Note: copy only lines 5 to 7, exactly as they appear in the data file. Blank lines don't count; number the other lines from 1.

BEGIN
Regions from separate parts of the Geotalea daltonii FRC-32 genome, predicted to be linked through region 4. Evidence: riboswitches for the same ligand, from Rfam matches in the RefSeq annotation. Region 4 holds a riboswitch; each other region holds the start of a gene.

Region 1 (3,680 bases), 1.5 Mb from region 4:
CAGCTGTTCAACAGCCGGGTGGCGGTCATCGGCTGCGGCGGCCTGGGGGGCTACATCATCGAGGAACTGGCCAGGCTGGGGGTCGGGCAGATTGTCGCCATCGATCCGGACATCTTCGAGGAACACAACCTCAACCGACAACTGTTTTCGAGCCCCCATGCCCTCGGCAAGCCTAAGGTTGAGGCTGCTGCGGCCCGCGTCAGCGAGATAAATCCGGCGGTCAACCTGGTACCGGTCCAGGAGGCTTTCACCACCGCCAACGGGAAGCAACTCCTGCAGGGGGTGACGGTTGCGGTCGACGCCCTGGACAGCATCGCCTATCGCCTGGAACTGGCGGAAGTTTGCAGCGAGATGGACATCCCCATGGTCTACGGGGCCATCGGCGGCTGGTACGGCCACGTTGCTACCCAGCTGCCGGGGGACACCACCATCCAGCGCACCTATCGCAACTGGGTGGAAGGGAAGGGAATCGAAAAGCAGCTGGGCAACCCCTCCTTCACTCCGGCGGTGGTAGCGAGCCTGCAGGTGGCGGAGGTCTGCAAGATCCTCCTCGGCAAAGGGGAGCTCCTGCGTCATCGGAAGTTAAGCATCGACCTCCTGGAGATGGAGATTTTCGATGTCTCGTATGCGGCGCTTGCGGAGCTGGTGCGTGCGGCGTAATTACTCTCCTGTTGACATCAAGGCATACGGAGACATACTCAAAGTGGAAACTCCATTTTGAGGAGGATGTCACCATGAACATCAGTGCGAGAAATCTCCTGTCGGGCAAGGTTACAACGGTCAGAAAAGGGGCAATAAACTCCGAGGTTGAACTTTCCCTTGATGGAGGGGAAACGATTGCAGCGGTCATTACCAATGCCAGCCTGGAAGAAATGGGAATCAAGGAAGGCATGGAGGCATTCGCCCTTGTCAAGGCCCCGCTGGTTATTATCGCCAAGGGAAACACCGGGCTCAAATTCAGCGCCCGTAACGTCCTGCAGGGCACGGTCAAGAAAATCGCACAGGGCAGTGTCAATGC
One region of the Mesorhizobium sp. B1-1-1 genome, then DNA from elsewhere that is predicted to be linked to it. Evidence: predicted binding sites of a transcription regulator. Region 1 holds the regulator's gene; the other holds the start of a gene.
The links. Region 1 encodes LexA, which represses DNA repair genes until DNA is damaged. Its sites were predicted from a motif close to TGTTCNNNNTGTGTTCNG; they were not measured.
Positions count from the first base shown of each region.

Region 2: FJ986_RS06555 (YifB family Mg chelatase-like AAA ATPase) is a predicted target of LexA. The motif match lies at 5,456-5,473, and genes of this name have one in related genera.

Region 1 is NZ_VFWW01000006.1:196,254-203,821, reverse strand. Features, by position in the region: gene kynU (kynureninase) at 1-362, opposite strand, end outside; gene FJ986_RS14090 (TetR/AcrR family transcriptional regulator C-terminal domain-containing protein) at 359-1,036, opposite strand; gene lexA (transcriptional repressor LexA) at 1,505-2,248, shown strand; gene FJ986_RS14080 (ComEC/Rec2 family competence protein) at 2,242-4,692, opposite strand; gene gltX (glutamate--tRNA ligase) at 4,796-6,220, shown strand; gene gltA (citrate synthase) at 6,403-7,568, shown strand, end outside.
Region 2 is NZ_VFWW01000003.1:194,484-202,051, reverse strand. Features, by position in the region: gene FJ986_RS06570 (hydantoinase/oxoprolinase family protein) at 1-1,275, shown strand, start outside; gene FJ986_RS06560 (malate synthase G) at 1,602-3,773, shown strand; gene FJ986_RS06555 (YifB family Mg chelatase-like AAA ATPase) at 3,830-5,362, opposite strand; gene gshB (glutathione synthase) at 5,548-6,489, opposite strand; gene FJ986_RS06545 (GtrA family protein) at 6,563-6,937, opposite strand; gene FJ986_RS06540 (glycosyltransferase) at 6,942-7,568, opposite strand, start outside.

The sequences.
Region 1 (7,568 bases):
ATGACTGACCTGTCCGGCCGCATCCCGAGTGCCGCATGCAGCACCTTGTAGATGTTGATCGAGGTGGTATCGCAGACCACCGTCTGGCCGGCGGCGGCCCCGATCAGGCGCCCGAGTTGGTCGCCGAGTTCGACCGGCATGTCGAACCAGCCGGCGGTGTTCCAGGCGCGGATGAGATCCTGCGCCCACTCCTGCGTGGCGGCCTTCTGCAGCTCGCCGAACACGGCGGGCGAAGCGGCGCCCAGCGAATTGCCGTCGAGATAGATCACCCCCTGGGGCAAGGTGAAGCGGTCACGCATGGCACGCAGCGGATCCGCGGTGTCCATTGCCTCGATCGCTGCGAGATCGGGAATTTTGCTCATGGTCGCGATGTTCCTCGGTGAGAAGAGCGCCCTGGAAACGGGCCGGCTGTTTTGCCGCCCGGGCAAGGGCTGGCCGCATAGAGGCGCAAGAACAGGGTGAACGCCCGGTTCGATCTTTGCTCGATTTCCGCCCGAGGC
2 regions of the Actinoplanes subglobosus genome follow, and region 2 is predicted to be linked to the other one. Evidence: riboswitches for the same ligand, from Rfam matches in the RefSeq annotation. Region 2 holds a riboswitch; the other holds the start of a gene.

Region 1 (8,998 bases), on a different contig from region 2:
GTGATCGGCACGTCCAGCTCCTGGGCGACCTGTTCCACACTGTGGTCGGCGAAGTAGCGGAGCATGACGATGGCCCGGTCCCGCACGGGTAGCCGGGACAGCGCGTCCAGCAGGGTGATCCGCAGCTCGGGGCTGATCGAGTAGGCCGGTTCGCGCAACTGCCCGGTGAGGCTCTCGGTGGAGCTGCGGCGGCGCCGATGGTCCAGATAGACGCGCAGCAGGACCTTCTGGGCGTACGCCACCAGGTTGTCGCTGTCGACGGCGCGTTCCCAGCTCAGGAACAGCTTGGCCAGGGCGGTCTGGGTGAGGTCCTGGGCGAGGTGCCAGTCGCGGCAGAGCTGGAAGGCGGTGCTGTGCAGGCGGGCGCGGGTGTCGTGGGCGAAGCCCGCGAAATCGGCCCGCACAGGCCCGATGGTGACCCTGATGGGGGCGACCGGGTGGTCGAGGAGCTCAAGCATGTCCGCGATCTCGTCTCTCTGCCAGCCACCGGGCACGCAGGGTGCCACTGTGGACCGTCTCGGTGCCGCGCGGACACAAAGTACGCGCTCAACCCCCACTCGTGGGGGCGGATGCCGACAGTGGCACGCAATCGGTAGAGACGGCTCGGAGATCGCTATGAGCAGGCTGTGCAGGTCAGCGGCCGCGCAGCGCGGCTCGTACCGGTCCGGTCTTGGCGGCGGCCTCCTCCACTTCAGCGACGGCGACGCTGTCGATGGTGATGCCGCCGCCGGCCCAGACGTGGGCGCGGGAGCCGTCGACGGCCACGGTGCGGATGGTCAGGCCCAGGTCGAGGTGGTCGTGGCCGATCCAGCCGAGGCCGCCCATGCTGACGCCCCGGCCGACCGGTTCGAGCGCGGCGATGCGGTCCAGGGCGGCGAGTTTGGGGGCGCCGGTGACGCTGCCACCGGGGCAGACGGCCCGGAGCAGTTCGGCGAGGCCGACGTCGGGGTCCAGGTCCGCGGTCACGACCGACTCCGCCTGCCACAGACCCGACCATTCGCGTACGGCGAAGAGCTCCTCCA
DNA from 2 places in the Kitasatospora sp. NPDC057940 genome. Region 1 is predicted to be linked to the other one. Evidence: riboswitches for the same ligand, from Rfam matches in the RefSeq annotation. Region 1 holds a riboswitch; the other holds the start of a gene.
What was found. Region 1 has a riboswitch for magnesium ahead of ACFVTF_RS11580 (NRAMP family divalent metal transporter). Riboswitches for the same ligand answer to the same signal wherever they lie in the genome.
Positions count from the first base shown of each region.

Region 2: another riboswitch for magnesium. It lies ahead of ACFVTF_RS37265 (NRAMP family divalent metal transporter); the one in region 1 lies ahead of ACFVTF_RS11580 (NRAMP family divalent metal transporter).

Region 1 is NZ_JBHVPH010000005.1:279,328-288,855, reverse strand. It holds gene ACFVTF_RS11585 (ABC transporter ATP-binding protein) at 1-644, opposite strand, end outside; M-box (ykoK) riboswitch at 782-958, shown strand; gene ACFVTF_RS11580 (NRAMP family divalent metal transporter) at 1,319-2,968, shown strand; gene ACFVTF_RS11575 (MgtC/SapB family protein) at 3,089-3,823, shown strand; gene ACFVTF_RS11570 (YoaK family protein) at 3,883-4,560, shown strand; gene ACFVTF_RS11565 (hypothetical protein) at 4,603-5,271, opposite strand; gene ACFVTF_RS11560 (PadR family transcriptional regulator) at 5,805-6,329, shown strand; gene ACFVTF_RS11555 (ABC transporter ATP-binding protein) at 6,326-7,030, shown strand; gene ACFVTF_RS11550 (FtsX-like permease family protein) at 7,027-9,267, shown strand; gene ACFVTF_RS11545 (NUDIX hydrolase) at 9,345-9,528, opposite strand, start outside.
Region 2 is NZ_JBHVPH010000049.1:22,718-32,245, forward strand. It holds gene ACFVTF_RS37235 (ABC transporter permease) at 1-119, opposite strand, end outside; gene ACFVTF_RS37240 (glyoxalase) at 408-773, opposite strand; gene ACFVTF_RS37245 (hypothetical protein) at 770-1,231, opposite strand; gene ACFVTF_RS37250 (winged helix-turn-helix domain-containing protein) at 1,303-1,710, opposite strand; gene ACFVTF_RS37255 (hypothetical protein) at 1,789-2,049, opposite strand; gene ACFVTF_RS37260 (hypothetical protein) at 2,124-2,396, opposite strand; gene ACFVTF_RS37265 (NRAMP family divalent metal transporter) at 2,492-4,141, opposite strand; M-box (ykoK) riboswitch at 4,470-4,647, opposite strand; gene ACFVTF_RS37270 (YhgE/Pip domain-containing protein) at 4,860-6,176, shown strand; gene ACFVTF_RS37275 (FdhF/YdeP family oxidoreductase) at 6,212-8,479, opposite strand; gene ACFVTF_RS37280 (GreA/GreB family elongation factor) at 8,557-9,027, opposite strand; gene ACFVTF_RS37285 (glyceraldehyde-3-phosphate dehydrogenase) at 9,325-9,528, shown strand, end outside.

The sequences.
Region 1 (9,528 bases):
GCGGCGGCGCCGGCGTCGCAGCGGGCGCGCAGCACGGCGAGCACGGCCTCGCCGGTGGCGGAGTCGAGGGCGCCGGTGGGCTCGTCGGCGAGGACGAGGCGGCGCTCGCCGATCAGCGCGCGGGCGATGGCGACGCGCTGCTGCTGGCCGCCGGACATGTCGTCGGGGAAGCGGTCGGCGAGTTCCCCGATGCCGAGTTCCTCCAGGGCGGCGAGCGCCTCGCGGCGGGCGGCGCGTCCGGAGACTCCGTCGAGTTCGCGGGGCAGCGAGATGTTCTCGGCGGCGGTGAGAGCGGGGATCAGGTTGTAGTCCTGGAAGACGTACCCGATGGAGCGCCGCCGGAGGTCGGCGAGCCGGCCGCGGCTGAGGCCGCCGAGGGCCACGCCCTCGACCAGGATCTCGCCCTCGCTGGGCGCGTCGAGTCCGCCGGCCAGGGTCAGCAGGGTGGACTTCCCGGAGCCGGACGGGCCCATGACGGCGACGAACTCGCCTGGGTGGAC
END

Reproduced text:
The links. Region 1 encodes LexA, which represses DNA repair genes until DNA is damaged. Its sites were predicted from a motif close to TGTTCNNNNTGTGTTCNG; they were not measured.
Positions count from the first base shown of each region.

Region 2: FJ986_RS06555 (YifB family Mg chelatase-like AAA ATPase) is a predicted target of LexA. The motif match lies at 5,456-5,473, and genes of this name have one in related genera.